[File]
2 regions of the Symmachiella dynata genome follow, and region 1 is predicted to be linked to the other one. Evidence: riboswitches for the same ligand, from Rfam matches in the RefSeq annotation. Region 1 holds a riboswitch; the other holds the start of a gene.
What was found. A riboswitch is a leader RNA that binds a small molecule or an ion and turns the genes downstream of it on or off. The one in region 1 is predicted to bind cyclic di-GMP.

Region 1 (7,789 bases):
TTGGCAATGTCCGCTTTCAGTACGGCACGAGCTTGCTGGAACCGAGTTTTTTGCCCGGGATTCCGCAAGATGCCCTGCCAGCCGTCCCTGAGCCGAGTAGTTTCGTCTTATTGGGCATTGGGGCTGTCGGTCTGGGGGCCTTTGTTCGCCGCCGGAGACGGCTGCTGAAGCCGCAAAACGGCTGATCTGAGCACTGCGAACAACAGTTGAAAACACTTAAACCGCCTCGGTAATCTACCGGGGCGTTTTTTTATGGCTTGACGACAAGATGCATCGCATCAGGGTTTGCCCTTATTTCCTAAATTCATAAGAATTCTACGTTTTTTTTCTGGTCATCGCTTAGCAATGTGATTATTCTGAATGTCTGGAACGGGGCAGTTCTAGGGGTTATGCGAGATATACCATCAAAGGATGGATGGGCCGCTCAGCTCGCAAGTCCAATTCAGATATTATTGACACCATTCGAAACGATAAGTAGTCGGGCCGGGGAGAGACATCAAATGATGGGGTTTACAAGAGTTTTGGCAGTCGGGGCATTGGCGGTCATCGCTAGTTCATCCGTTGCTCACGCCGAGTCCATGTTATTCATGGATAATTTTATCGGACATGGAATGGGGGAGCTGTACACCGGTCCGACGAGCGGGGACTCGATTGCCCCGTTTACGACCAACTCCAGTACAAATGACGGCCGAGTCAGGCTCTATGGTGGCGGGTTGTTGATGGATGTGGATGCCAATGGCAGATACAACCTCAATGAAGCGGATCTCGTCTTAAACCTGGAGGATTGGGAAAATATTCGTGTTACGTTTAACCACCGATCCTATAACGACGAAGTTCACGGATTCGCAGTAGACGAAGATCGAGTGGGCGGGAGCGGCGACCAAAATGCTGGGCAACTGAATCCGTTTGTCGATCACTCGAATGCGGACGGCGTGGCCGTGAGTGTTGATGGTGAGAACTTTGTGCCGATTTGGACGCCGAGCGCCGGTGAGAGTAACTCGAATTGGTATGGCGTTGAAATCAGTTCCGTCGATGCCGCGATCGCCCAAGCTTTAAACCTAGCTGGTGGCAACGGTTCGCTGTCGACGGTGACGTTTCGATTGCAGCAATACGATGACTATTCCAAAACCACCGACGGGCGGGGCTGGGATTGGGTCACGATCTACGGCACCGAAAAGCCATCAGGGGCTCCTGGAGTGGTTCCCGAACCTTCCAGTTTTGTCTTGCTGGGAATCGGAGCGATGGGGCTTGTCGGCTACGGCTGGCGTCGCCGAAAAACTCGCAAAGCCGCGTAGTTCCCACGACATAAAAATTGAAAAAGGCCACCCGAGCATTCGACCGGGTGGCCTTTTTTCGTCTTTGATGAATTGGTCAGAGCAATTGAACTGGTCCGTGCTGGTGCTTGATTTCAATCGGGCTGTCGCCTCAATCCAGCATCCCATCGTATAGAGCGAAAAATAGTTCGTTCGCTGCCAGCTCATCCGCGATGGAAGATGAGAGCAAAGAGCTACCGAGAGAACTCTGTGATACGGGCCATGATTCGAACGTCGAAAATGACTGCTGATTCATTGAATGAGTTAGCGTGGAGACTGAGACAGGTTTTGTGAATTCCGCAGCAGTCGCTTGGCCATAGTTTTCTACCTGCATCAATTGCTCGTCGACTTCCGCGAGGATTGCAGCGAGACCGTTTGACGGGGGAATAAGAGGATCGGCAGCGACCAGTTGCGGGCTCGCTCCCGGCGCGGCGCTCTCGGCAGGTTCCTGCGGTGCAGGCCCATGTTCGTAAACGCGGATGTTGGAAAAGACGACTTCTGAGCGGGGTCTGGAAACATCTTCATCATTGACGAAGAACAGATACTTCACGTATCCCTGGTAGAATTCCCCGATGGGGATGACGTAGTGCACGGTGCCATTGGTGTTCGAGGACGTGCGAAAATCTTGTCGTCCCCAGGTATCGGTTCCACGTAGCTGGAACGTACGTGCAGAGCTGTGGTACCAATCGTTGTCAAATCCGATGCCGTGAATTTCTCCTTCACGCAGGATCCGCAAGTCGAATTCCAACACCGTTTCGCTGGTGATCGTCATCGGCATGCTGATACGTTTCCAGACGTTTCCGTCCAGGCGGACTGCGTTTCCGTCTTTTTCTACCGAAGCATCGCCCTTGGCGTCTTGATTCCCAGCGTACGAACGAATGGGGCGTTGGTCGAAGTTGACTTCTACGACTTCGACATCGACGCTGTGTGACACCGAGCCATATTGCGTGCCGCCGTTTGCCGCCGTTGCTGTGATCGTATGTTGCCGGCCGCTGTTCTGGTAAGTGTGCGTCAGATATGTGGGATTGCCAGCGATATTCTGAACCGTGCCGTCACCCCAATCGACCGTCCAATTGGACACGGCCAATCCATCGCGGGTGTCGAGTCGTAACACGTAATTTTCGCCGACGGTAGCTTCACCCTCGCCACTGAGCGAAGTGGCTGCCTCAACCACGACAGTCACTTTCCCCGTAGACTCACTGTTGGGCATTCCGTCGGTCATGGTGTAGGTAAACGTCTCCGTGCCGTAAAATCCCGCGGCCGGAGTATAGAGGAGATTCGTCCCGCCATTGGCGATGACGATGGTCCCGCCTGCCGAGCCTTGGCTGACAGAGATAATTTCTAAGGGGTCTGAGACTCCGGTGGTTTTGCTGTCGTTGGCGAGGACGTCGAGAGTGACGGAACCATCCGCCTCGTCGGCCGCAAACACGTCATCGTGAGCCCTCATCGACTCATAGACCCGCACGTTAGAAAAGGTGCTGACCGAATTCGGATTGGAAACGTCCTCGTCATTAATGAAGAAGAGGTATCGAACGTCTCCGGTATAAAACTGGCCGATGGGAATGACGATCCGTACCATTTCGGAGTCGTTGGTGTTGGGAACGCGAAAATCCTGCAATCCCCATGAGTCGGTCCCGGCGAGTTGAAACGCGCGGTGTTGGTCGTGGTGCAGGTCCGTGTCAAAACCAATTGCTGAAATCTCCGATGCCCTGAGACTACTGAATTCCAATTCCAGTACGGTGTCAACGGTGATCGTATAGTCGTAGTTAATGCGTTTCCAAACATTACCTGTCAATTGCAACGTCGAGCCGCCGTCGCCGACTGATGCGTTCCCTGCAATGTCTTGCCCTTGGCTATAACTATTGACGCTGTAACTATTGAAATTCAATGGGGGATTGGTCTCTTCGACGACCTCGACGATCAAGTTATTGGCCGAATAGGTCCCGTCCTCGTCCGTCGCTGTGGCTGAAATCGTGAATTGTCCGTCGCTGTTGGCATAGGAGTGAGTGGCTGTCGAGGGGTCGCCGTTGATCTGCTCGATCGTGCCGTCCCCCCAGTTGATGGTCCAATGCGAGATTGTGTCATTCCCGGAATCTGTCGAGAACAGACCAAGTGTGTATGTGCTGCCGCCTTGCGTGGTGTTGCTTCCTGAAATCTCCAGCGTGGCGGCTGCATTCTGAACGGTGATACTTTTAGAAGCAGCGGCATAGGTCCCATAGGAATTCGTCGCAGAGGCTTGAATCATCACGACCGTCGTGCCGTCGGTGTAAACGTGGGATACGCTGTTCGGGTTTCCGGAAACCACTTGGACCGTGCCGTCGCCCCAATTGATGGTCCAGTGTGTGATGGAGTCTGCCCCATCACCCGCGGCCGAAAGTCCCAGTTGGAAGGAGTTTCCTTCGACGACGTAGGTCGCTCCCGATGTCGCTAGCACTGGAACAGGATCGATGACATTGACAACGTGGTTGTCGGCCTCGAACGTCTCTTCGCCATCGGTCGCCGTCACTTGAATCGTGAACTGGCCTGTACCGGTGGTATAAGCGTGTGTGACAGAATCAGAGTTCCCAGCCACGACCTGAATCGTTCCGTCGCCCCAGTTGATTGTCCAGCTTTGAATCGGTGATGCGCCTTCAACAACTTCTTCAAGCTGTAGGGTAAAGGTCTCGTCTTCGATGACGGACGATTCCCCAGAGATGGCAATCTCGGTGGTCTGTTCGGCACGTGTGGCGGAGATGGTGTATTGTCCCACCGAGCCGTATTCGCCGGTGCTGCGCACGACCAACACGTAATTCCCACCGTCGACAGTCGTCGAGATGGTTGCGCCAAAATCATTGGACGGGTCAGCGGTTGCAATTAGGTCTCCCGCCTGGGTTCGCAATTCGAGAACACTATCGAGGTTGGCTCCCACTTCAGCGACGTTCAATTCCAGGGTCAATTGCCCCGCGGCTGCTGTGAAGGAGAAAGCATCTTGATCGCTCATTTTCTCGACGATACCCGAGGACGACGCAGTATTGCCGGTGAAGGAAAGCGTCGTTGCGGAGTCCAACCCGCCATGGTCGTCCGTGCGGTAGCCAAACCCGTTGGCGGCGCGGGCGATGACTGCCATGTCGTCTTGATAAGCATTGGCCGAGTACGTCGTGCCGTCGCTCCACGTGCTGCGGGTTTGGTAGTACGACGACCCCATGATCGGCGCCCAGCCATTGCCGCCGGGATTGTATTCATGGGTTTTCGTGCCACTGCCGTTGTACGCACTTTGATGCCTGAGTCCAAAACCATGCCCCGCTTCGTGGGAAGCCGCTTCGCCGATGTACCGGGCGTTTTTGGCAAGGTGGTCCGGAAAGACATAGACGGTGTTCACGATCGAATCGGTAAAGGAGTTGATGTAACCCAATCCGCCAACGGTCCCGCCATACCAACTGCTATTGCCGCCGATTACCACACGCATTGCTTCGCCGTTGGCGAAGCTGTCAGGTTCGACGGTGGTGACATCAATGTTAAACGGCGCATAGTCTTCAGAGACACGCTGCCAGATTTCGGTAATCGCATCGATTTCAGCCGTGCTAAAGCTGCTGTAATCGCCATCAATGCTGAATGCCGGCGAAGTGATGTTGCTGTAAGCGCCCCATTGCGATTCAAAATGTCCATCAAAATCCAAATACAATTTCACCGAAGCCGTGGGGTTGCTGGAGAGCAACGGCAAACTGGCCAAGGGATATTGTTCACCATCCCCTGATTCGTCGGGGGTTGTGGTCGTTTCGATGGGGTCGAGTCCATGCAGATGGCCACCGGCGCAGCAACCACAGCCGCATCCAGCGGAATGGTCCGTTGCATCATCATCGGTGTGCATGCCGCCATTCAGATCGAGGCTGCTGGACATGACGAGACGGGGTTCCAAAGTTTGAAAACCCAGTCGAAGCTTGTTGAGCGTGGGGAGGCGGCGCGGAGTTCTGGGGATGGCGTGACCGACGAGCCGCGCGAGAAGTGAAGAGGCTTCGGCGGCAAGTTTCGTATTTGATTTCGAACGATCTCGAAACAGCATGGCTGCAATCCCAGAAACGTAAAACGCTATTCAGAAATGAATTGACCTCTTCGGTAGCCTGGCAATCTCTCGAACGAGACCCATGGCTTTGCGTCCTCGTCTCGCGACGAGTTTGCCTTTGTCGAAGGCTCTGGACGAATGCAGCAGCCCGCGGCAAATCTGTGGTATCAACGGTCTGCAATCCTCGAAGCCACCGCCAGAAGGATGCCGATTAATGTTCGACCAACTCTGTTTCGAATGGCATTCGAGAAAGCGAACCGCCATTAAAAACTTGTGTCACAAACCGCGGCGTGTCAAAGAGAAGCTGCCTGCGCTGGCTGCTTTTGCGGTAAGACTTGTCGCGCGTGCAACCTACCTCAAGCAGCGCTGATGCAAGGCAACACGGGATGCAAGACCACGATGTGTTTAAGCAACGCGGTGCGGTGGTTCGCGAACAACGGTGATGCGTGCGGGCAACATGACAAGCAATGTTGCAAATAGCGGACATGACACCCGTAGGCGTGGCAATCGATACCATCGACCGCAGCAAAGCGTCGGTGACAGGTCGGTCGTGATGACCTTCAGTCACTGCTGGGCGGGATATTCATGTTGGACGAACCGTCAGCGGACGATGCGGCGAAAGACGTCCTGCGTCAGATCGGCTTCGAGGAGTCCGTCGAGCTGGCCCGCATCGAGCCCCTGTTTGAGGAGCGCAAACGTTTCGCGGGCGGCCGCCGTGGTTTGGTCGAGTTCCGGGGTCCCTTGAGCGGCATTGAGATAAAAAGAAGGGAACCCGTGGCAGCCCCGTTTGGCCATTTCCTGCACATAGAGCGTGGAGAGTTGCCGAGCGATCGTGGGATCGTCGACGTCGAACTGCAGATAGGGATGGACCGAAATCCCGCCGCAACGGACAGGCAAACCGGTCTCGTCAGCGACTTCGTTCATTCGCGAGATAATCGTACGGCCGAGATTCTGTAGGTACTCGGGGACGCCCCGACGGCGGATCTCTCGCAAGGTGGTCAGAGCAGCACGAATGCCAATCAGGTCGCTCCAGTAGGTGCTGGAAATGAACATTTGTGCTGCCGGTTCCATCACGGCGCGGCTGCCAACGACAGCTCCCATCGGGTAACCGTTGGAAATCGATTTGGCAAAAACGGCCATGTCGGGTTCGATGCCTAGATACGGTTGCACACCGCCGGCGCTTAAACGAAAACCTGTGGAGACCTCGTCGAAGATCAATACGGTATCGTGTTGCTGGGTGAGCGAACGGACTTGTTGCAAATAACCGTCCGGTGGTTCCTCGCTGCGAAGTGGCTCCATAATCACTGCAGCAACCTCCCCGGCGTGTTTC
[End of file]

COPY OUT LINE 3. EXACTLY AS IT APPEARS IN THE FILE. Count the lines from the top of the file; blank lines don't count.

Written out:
Region 1 (7,789 bases):